Oh the joy of binge-watching! Everyone has been talking about a show that you’ve promised yourself you’d “get to,” but somehow you never have the time when the episodes are actually aired. But the appeal of the shows and your friends’ enthusiastic reviews are making you anxious to see what it’s all about. It’s time to binge-watch!

[I'll just watch one more...]

Mon
Feb 6 2017 5:30pm

The Pleasures of Reading J.D. Robb

When you find a mystery series that you completely enjoy reading, it’s as if you have found reading gold. Finishing each book is no longer an agony because you know your favorite main characters will come back in the next book in the series.

Readers of my Cate Harlow Private Investigation series have told me that they enjoy knowing Cate and company will return in a new book. I like that too, as each time I write a new book the character of Cate Harlow grows in ways that add to her fictional life.

One of my favorite authors is J.D. Robb, aka Nora Roberts, who pens the absolutely superb In Death series featuring the steely-eyed, incomparable Lieutenant Eve Dallas. Eve is a fiercely dedicated cop who prefers to do things on her own. According to her way of thinking, this impacts both her personal and professional lives with fewer complications. Truthfully, she chose to be in law enforcement as a police officer so that she could have absolute control over her own life. Until the age of eighteen, she was controlled by others in a foster care system from hell. 

[Read more from Kristen Houghton!]

Fri
Jan 27 2017 1:00pm

Dear Lisbeth Salander: Dating Dr. Jekyll and Mr. Hyde

This week's guest columnist is Lisbeth Salander, who's a hacker but not a hack, Wasp but not a WASP, and an all-around tough-as-nails badass.
 

Dear Lisbeth Salander,

I’m dating this woman who seems kind, smart, friendly—you get the picture. And man is she hot! I cannot wait to tap that as soon as I can! We’ve been together for almost two months.

Anyway, last week I accidentally found her on a new social media site. What I found there makes her seem like a Jekyll-and-Hyde personality. On social media, she’s a bullying, raving monster! It’s hard for me to reconcile her social-media persona with the person I thought I knew. I mean, should I keep seeing her or what? Remember, I said that’s she’s hot. But which is her real personality: the one I know in person or the one who hides behind the screen? Can she turn on me?

—Confused But Horny

[Read the Girl with the Dragon Tattoo's advice!]

Fri
Jan 13 2017 2:00pm

Review: Salvation in Death by J.D. Robb

To celebrate the upcoming release of J.D. Robb's 44th Eve Dallas mystery, Echoes in Death, we're taking a look back at every single book in the In Death series. Today, Kristen Houghton reviews #27, Salvation in Death.

Hector Ortiz had been a good man. He had lived for a hundred and sixteen years, and his large family and many friends were gathered for his funeral mass. At St. Cristóbal’s Church, the priest officiated with the dignity and respect Señor Ortiz deserved.

But while Father Flores is performing the Rite of Communion at the mass, he suddenly and unexpectedly dies on the altar. This is no death related to natural causes; it is a murder. Someone has spiked the communion wine with poison, causing the priest to die in front of a church filled with mourners.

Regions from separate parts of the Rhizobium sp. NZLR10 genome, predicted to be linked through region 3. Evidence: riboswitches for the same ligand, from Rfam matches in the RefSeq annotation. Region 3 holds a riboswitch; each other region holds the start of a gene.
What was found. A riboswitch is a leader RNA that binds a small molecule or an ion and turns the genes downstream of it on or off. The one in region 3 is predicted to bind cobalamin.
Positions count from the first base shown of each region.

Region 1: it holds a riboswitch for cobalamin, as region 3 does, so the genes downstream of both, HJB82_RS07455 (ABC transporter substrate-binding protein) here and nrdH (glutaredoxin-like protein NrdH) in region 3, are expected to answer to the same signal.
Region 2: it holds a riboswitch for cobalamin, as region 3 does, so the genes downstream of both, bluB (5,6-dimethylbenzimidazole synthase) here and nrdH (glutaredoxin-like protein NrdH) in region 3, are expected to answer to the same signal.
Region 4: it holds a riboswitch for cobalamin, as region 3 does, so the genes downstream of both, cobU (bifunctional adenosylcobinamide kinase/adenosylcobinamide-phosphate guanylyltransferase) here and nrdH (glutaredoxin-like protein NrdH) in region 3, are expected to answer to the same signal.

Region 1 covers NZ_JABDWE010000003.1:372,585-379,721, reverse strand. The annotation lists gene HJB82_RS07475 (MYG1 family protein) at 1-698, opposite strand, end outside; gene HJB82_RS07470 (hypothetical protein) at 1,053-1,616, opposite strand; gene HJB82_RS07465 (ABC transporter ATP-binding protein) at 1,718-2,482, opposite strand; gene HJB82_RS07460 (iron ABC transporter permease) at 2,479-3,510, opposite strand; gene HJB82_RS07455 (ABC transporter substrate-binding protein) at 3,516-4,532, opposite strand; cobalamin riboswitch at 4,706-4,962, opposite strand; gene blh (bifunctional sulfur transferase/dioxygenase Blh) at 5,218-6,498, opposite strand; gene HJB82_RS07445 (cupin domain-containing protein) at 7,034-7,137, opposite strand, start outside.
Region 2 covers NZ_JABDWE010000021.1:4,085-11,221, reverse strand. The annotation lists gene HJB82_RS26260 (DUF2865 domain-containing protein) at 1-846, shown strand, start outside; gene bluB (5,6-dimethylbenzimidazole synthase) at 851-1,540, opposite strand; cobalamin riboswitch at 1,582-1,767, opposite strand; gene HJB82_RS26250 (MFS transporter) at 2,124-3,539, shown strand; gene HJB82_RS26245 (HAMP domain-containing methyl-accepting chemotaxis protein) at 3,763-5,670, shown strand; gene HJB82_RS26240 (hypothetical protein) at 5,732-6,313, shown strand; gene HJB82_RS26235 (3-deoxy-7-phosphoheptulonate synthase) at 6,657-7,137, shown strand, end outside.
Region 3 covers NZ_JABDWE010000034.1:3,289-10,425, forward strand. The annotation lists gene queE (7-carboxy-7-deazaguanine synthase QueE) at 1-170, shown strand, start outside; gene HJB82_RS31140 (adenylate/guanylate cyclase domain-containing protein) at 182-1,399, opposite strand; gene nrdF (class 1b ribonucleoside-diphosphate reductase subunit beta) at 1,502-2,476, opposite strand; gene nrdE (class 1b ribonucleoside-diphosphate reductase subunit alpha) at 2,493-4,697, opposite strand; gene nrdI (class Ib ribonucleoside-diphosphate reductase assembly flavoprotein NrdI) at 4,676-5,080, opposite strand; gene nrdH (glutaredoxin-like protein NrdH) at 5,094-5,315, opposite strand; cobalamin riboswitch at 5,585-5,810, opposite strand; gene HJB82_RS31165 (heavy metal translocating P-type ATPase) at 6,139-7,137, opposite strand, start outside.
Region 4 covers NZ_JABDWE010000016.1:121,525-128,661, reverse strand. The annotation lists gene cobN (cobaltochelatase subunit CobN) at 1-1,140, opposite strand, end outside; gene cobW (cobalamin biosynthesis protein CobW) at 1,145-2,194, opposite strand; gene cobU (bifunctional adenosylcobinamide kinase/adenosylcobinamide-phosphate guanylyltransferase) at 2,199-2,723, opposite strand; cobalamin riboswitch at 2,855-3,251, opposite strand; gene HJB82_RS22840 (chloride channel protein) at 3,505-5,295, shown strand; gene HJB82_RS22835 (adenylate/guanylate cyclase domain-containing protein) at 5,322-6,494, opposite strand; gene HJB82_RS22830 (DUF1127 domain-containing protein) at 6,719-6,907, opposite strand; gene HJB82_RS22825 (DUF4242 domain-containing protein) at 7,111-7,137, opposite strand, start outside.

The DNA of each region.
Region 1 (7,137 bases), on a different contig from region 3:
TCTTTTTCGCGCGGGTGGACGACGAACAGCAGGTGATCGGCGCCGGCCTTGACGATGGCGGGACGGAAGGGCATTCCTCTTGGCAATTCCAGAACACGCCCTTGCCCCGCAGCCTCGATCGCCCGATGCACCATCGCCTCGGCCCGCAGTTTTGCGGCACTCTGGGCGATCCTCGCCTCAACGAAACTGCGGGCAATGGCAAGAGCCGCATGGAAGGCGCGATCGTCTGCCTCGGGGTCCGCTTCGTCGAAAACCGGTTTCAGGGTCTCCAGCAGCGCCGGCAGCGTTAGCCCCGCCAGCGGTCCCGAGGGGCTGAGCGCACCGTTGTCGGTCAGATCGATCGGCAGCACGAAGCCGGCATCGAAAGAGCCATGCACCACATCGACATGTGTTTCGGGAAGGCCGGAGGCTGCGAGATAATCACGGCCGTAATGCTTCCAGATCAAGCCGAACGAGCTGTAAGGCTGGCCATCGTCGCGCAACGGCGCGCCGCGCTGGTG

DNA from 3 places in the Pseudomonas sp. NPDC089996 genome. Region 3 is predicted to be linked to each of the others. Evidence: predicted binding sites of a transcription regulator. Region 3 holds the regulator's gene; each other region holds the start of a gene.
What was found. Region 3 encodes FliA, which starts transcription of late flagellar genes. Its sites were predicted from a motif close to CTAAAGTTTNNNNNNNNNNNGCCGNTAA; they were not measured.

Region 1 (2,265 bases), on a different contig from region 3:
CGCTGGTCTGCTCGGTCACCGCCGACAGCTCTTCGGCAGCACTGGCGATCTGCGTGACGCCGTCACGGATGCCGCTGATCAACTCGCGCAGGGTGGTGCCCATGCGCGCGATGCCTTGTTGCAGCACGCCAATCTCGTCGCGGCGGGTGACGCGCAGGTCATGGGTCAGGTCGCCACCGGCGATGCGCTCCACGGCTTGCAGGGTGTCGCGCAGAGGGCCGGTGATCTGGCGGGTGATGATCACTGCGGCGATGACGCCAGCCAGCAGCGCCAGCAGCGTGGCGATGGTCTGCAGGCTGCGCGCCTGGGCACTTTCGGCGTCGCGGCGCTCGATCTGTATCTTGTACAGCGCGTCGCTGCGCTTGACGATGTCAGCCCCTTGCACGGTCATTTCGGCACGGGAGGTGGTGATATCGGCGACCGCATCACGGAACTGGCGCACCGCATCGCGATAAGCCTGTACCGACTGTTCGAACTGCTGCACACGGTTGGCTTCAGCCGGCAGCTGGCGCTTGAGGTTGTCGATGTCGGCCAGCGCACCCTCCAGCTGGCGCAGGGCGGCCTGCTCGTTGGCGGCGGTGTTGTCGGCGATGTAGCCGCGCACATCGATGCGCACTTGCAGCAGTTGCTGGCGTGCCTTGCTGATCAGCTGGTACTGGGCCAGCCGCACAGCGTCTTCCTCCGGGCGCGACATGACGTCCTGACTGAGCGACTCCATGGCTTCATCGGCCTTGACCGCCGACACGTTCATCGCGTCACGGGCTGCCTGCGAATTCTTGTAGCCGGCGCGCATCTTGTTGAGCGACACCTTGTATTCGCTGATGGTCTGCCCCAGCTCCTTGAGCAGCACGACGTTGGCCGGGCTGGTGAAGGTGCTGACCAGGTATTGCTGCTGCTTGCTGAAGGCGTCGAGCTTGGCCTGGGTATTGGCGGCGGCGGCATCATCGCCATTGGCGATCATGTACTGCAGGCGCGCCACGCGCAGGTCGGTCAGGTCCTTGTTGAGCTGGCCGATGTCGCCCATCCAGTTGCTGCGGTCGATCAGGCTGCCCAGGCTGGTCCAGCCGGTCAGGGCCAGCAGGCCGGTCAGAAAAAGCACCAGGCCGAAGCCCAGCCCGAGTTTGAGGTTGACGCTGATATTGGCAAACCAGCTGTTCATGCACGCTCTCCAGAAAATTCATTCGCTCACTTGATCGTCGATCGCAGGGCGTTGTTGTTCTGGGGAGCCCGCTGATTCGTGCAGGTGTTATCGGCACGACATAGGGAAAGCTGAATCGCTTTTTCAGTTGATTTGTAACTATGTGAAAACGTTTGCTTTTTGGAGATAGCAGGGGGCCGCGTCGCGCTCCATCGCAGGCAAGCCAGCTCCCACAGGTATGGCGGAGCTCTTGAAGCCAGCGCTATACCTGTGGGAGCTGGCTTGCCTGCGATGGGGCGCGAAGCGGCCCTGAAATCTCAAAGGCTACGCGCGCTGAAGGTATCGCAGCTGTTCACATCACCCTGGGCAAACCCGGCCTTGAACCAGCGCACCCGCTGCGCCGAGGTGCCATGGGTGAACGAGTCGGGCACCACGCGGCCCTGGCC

Miguel was officiating the funeral mass, and was taking Communion. He drank, and he seemed, almost immediately, to seize. His body shook, and he gasped for air. And he collapsed.” López spoke with the faintest of accents, an exotic sheen over rough wood.

[Read Kristen Houghton's review of Salvation in Death...]

Fri
Jan 6 2017 2:00pm

Review: Memory in Death by J.D. Robb

To celebrate the upcoming release of J.D. Robb's 44th Eve Dallas mystery, Echoes in Death, we're taking a look back at every single book in the In Death series. Today, Kristen Houghton reviews #22, Memory in Death.

If you’ve had a childhood as bad as Lt. Eve Dallas, the last person you want to see during the holiday season is the foster “mother” who made your life hell during the time you were in her “care.”

Eve’s got enough on her hands as the story opens, what with an office-party Santa falling out of a 36th-story window and killing an innocent bystander below. Ol’ Saint Nick was high on drugs when he took the header out the window. 

Lt. Dallas of the New York Police and Security Department promptly finds and arrests the dealer and returns to her precinct where she is met by a woman named Trudy Lombard. This unwelcome Ghost of Christmas Past is the foster mother who terrorized an eight-year-old Eve back in Texas. The abuse continued until Eve escaped by running away. 

[Read Kristen Houghton's review of Memory in Death...]

Mon
Jan 2 2017 5:00pm

Lisbeth Salander’s Assassin’s Guide to New Year’s Resolutions

This week's guest columnist is Lisbeth Salander, who's a hacker but not a hack, Wasp but not a WASP, and an all-around tough-as-nails badass.
 

Dear Readers,

The end of a very interesting year is fast coming to an end, and this is the time when most people make those alcohol-soaked, maudlin resolutions for the new year. I say most because I have never made one damned resolution just for the sake of a new year. I mean, come on, just because the calendar switches from December 31st to January 1st, that’s not a valid reason to write up a list of “life improvements” that you won’t keep past the end of the first month! No, the switch in a calendar does not impact Salander. Ha.